September 8 was proclaimed International Literacy Day by UNESCO on November 17, 1965. It was first celebrated in 1966. Its aim is to highlight the importance of literacy to individuals, communities and societies. On International Literacy Day each year, UNESCO reminds the international community of the status of literacy and adult learning globally. Celebrations take place around the world.
Some 775 million adults lack minimum literacy skills; one in five adults is still not literate and two-thirds of them are women; 60.7 million children are out-of-school and many more attend irregularly or drop out. Read More || Edit || Quote by me.
Rules: In a text post, list ten books that have stayed with you in some way. Don’t take but a few minutes, and don’t think too hard — they don’t have to be the “right” or “great” works, just ones that have touched you. Tag ten friends, including me, so I’ll see your list. Make sure you let your friends know you’ve tagged them!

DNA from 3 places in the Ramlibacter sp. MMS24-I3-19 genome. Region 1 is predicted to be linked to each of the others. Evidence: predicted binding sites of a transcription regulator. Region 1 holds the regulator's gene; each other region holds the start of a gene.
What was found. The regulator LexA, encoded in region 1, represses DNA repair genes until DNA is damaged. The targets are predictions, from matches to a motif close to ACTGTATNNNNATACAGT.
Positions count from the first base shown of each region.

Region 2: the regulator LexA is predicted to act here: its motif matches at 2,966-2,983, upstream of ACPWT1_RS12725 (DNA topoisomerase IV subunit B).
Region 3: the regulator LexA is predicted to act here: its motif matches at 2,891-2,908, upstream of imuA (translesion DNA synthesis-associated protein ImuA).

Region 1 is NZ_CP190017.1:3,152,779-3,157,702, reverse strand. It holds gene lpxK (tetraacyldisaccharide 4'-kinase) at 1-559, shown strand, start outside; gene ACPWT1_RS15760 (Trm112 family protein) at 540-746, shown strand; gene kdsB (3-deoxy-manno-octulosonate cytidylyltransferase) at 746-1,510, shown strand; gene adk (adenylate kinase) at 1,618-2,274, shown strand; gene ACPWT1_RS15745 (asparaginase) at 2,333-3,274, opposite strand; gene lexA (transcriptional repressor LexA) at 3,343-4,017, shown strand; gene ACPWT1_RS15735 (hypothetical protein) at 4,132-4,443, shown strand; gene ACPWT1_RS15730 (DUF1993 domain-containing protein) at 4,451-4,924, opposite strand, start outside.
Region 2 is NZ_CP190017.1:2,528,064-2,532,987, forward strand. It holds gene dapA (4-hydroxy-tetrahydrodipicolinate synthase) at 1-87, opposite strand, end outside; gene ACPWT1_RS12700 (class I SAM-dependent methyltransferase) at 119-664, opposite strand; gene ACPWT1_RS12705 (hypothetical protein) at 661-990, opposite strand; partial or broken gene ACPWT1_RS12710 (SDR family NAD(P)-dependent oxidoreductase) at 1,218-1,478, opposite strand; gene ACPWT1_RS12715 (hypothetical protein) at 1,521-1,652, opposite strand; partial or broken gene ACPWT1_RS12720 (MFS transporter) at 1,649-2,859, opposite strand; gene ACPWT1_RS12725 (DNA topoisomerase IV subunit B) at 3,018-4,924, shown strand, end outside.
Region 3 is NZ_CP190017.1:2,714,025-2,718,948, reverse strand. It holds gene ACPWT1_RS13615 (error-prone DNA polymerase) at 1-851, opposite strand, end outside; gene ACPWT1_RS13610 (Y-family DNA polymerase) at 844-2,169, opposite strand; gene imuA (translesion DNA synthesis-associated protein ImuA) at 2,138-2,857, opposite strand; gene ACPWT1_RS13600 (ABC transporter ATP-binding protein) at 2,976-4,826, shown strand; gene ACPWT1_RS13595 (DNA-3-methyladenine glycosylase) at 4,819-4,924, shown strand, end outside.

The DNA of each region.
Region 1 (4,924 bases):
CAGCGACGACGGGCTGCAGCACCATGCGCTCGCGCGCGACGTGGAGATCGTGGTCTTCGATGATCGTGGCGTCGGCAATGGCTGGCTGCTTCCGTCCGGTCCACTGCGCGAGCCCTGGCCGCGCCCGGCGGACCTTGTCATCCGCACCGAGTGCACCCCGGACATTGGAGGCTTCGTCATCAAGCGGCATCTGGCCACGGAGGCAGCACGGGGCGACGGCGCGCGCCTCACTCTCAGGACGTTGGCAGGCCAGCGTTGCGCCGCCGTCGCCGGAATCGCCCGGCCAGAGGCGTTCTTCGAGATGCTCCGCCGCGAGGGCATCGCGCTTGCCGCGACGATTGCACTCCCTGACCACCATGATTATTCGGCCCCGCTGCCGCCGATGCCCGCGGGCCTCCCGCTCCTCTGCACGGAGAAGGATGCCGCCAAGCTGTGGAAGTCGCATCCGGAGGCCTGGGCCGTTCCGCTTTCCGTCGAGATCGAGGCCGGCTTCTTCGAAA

Too many books have touched me to narrow it down but I tried:
1. Watership Down by Richard Adams
2 The Last Unicorn by Peter S. Beagle
3. The Thirteenth Tale by Diane Setterfield
4. Daughter of the Forest by Juliet Marillier
5. The Mists of Avalon by Marion Zimmer Bradley
6. ASOIAF series by George R.R. Martin
7. LOTR trilogy by JRR Tolkien
8. The Forgotten Garden by Kate Morton
9. Pilgrim by Timothy Findley
10. Memoirs of Cleopatra by Margaret George
A town known as the “town of books”, Hay-on-Wye is located on the Welsh / English border in the United Kingdom and is a bibliophile’s sanctuary.
I had three hours here once with a couple of friends and we spent it running from store to store like headless, bibliophile chickens.
Totally unrelated sidebar: at the end of the trip one of said friends and I had to split the cost of a small duffel bag so we could take all our new books home.
Pick up line that will have me hook, line, and sinker (via nonelikejesus)